Because Congress overwhelmingly acted on a bipartisan basis to prevent federal overreach, the Department of Housing and Urban Development (HUD) in the Trump administration has removed requirements to make changes to local zoning according to income and racial guidelines in order to qualify for federally funded community development block grants.
The Department of Housing and Urban Development (HUD) under Secretary Ben Carson has completed its review of the 2015 Obama era Affirmatively Furthering Fair Housing (AFFH) regulation, and removed requirements for more than 1,200 cities and counties to make changes to local zoning in order to qualify for $3 billion of annual community development block grants.
Under the new rule, just finalized on Jan. 14, “Jurisdictions are free to choose to undertake changes to zoning or land-use policies as one method of complying with the AFFH obligation; however, no jurisdiction may have their certification questioned because they do not choose to undertake zoning changes.”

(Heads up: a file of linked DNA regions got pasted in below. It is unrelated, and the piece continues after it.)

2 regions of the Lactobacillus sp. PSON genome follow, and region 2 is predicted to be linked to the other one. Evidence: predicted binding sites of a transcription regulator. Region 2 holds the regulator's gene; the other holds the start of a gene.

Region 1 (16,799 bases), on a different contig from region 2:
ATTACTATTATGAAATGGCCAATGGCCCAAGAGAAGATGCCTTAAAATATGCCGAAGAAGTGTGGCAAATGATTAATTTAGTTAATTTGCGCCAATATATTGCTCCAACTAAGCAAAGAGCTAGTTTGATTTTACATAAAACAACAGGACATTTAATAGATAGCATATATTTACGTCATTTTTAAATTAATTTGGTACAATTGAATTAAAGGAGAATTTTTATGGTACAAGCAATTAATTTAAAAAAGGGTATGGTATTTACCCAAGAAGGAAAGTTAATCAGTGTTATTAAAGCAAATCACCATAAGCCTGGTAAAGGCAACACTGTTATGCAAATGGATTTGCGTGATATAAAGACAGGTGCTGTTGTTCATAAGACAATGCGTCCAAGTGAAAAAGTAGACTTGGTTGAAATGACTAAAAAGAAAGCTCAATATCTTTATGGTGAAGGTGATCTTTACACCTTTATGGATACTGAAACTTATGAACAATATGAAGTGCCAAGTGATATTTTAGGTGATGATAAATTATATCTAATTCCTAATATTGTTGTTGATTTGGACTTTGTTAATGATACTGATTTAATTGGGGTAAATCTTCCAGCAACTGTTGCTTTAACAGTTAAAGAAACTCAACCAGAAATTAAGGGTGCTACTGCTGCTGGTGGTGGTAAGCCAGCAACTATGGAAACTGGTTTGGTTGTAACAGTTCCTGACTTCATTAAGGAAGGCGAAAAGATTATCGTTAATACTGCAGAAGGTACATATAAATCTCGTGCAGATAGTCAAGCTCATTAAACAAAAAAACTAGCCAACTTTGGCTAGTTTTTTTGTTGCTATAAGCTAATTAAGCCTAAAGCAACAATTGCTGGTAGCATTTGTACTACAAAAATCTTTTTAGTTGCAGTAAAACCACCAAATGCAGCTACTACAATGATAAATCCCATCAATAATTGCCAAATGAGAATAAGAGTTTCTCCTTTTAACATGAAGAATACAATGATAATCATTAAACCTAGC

This could have gone much differently. Without Congress’ action in the months following the 2015 Obama regulation to defund federal intrusion into local zoning decisions, and then it being renewed repeatedly, sending a strong message to two administrations and asserting constitutional Article I powers of the purse, this rule may never have ever been reformed. This is now one of those rare case examples limited government advocates can point to a direct Congressional action that was instrumental in helping to overturn a bad regulation.
The power of the purse works to rein in government excesses, and we should let Congress know because they should use it more often. What do you think?